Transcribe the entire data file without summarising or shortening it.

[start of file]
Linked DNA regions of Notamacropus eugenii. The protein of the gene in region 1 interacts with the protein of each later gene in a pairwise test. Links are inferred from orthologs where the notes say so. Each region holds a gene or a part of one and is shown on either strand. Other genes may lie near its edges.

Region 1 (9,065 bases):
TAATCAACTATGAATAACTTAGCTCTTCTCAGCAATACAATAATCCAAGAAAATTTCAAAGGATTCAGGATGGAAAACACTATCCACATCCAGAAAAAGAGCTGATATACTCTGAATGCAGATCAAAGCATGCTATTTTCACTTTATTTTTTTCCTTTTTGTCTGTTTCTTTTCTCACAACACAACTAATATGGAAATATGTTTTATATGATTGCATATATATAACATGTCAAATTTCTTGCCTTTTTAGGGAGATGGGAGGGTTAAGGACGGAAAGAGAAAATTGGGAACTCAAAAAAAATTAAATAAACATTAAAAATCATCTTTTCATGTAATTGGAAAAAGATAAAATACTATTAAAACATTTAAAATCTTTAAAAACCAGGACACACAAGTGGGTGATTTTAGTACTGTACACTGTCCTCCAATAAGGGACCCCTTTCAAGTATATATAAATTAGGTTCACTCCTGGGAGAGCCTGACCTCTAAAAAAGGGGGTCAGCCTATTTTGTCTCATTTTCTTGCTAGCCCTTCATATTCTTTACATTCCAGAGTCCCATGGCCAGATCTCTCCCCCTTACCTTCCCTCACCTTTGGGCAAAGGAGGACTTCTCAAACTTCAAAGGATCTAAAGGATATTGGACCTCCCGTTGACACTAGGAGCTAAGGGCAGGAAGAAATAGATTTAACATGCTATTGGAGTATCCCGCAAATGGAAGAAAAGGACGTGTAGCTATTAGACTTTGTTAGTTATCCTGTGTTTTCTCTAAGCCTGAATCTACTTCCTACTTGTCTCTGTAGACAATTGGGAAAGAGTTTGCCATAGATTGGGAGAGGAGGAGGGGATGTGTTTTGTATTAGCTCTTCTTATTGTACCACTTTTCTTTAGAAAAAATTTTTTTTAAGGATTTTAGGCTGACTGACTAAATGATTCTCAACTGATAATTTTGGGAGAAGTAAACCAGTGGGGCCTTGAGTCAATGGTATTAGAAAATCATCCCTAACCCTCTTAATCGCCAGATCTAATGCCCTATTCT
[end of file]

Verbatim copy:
Linked DNA regions of Notamacropus eugenii. The protein of the gene in region 1 interacts with the protein of each later gene in a pairwise test. Links are inferred from orthologs where the notes say so. Each region holds a gene or a part of one and is shown on either strand. Other genes may lie near its edges.

Region 1 (9,065 bases):
TAATCAACTATGAATAACTTAGCTCTTCTCAGCAATACAATAATCCAAGAAAATTTCAAAGGATTCAGGATGGAAAACACTATCCACATCCAGAAAAAGAGCTGATATACTCTGAATGCAGATCAAAGCATGCTATTTTCACTTTATTTTTTTCCTTTTTGTCTGTTTCTTTTCTCACAACACAACTAATATGGAAATATGTTTTATATGATTGCATATATATAACATGTCAAATTTCTTGCCTTTTTAGGGAGATGGGAGGGTTAAGGACGGAAAGAGAAAATTGGGAACTCAAAAAAAATTAAATAAACATTAAAAATCATCTTTTCATGTAATTGGAAAAAGATAAAATACTATTAAAACATTTAAAATCTTTAAAAACCAGGACACACAAGTGGGTGATTTTAGTACTGTACACTGTCCTCCAATAAGGGACCCCTTTCAAGTATATATAAATTAGGTTCACTCCTGGGAGAGCCTGACCTCTAAAAAAGGGGGTCAGCCTATTTTGTCTCATTTTCTTGCTAGCCCTTCATATTCTTTACATTCCAGAGTCCCATGGCCAGATCTCTCCCCCTTACCTTCCCTCACCTTTGGGCAAAGGAGGACTTCTCAAACTTCAAAGGATCTAAAGGATATTGGACCTCCCGTTGACACTAGGAGCTAAGGGCAGGAAGAAATAGATTTAACATGCTATTGGAGTATCCCGCAAATGGAAGAAAAGGACGTGTAGCTATTAGACTTTGTTAGTTATCCTGTGTTTTCTCTAAGCCTGAATCTACTTCCTACTTGTCTCTGTAGACAATTGGGAAAGAGTTTGCCATAGATTGGGAGAGGAGGAGGGGATGTGTTTTGTATTAGCTCTTCTTATTGTACCACTTTTCTTTAGAAAAAATTTTTTTTAAGGATTTTAGGCTGACTGACTAAATGATTCTCAACTGATAATTTTGGGAGAAGTAAACCAGTGGGGCCTTGAGTCAATGGTATTAGAAAATCATCCCTAACCCTCTTAATCGCCAGATCTAATGCCCTATTCT